Imitating a sparkline chart in Excel

 Imitating a sparkline chart in Excel

Sparkline charts are a data visualisation aid that work well on a dashboard.

Sparkline charts were introduced in Excel 2010. The chart and term were created by Edward Tufte, a data visualisation author. Sparklines are on the Insert ribbon, to the right of the Charts options. Sparklines are separate and different to Excel’s standard charts.

A sparkline chart is a cell-based chart that plots a single data series. The chart resides in a cell, and changes its size based on the cell height and width. Figure 01 has examples of sparkline charts.

Figure 01.

There are three types of sparkline charts: line, column and win/loss. The win/loss chart has limited use in a business setting.

While sparklines are ideal for dashboards and other reports, there are times when you would prefer to plot more than one data series.

A common requirement is to add a target or banding to represent acceptable results. The technique can be applied to standard charts as well as small charts. The instructions apply to Excel 2013 and later versions.

Worked example

Figure 02. The table in Figure 02 has actual stock figures listed against the target minimum and the incremental amount for the maximum. 

The stock value needs to be kept above the minimum value of $130,000. The maximum value is $170,000. The final chart will use a stacked area chart. This type of chart requires the incremental amount of $40,000 (added to the minimum value) needed to reach the maximum value.A sparkline is built to reside in a cell. It’s possible to create a standard Excel chart and place it within a cell, and have it resize with the cell. This requires removing most of the chart elements to leave just the required data series. By doing this, we can emulate a sparkline and include two or three data series.

We will start by creating a small chart with two series – actuals and target minimum.

  1. Select the range A2:C16.
  2. Click the Insert ribbon and choose a Clustered Column chart.
  3. Right-click the left axis and choose Format Axis. In the task pane on the right, change the Maximum option to 220.
  4. Right-click any of the columns and choose Change Series Chart Type.
  5. In the dialog that opens, click the drop-down for Min, choose a Stacked Area chart and click OK. See Figure 03Figure 03.
  6. We need to remove all the elements of the chart. Click the plus sign near the top right corner when the chart is selected, and untick all the items.
  7. Select the Minimum area and use the Fill Color icon on the Home ribbon to change the colour to a light grey.
  8. Make the plot area the same height as the chart. Click the chart and select the plot area and use the handles (small circles) to click, hold and drag the top and bottom lines up and down.
  9. Select the blue columns and press Ctrl + 1 (use the 1 on the keyboard, not the numeric keypad). This opens the Format Data Series task pane on the right and allows us to modify the data series using the Series Options. Change the Series Overlap to 0% and the Gap Width to 50%. This makes the columns wider. See Figure 04Figure 04.
  10. Click the outer line of the chart and, with the chart selected, change the Chart Area options in the task pane on the right to No Fill and No Line as per Figure 05Figure 05.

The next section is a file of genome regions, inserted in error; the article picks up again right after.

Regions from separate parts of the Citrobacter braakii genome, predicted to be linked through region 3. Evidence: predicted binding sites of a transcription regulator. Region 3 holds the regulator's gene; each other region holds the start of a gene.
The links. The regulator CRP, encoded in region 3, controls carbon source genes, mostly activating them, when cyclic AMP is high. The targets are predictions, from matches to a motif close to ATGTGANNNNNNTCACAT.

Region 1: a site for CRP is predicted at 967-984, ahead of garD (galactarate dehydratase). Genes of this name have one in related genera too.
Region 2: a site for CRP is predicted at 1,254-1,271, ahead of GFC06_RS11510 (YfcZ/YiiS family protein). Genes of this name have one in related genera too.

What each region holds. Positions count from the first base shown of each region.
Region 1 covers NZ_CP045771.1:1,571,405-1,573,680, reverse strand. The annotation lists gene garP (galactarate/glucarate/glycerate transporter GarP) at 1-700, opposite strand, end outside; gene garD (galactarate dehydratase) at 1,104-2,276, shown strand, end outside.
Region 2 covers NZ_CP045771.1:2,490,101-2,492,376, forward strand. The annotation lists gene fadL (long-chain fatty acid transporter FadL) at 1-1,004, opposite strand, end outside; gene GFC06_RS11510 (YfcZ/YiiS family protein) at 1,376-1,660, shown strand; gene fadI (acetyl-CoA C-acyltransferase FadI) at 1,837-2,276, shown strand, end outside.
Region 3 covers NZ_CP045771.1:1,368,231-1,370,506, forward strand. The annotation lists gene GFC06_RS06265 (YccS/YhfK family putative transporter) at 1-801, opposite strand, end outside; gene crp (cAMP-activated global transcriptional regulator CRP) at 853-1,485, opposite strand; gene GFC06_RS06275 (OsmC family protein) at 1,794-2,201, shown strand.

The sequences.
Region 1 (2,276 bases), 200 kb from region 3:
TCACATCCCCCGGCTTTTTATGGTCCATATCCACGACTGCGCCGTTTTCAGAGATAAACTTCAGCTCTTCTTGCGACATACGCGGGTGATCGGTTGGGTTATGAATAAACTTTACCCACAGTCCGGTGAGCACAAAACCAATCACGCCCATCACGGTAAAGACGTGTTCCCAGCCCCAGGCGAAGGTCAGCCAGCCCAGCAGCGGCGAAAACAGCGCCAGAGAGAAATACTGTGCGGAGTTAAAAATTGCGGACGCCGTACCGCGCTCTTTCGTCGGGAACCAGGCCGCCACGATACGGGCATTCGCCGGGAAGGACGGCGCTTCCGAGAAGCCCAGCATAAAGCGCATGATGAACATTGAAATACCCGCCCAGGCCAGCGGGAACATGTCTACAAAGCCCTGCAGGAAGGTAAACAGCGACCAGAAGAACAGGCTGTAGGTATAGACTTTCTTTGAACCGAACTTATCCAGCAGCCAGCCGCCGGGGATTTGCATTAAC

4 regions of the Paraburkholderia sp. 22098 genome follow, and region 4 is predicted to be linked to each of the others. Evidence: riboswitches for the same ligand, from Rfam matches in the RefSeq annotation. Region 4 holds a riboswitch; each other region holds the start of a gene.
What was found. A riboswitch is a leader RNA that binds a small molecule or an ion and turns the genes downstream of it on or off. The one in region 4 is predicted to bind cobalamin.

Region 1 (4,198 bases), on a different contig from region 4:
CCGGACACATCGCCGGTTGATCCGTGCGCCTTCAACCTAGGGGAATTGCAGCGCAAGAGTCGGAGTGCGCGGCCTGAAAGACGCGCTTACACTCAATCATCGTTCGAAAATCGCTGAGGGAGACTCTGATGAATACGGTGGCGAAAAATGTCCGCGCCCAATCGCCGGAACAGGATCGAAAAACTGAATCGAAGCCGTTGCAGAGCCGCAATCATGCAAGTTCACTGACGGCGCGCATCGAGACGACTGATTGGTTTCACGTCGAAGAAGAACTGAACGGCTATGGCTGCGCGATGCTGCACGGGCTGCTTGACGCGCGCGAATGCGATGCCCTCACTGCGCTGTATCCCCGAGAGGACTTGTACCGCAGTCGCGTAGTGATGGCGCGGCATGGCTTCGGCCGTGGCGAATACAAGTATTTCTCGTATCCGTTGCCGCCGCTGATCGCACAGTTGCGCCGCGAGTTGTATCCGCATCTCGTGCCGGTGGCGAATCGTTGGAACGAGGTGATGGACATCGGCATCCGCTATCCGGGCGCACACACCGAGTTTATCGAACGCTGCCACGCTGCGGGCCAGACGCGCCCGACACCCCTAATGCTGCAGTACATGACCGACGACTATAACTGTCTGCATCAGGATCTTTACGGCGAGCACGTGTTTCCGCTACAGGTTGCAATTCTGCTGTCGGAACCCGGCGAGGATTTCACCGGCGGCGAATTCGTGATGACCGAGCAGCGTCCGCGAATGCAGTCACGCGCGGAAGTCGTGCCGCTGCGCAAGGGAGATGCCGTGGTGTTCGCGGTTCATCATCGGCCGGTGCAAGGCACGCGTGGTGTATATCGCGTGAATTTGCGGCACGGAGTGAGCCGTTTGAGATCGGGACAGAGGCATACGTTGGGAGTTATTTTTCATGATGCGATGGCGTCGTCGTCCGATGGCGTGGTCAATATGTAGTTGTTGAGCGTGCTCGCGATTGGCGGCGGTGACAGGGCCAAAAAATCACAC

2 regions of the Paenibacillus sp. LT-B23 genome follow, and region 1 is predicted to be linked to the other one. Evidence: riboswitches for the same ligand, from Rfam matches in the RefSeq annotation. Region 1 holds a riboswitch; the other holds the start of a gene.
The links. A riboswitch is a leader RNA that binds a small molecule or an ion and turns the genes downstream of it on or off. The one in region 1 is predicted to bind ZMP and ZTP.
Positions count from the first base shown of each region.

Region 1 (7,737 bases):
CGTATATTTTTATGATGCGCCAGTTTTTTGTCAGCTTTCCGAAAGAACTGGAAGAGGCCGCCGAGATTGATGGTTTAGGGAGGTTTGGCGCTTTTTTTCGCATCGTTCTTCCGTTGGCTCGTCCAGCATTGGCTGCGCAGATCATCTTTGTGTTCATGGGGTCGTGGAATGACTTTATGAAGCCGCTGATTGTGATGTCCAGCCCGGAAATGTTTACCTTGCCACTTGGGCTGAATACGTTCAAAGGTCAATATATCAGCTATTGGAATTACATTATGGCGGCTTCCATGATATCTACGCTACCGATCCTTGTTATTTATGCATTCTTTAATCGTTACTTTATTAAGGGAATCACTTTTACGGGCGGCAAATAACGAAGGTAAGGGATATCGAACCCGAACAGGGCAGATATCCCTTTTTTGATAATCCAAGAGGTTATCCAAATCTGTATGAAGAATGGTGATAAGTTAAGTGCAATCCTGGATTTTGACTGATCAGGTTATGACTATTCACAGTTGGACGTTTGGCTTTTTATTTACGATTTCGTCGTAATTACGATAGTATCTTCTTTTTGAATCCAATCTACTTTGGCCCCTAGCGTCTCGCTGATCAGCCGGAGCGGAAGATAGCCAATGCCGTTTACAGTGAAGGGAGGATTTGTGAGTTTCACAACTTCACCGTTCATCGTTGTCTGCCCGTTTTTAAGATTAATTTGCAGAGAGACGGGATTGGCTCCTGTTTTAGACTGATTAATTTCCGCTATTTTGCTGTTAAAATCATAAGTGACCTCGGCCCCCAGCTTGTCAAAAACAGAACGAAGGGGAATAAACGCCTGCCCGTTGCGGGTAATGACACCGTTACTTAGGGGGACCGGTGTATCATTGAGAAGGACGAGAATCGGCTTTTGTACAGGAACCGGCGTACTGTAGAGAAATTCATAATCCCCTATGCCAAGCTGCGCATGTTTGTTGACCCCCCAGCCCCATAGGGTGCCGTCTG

11. The chart is ready to copy to a cell. Copy the chart.
  12. I have created a report on a separate sheet to insert the chart. Select the cell and paste. The chart will be much larger than the cell, but the top left corner of the chart will line up with the top left corner of the cell.
  13. Hold the Alt key down and use the mouse with the icon at the bottom right corner of the pasted chart to drag and resize the chart to the cell size. By holding down the Alt key, you will be able to resize the chart to precisely the size of the cell. The Alt key enables the “snaps to” feature that lines up the chart’s borders with the sheet gridlines. Figure 06 shows the chart in cell B3 compared to a sparkline in cell B2 for the same series. We will now create the chart shown in row 4. Figure 06.
  14. Copy and paste the initial full-size chart. Note the colours around the source data range on the sheet. Point to the bottom right corner of the highlighted range, and use the mouse to drag the double-headed arrow icon to the right to include the Max column.
  15. This will update the new chart. Right-click one of the data series, select Change Series Chart Type, change the Max series to a Stacked Area and click OK.
  16. If you change the fill colour of the bottom Minimum area to white, then this has the effect of providing a banding effect on the chart. You can copy the new chart to cell B4 and resize as before.

This technique can be used on standard Excel charts to create the banding effect.

Rows 3 and 16 in Figure 02 are placeholder rows. They ensure the stacked area chart surrounds the column chart. If you don’t use these extra rows, the stacked area chart stops halfway across the first and last column chart, and the result is unappealing. This issue will be demonstrated in the companion video.

Compared to what?

This a great question to ask when creating charts. Including the answer on your chart may improve it. A single data series like a sparkline chart is improved when compared to something, in this case minimum and maximum target values.

The companion video and Excel file will go into more detail to demonstrate these techniques.

Neale Blackwood CPA runs A4 Accounting, providing Excel training, webinars and consulting services to organisations around Australia. Questions can be sent to [email protected]

CPA Library resource: Excel 2019 all-in-one for dummies. (eBook). Read now.

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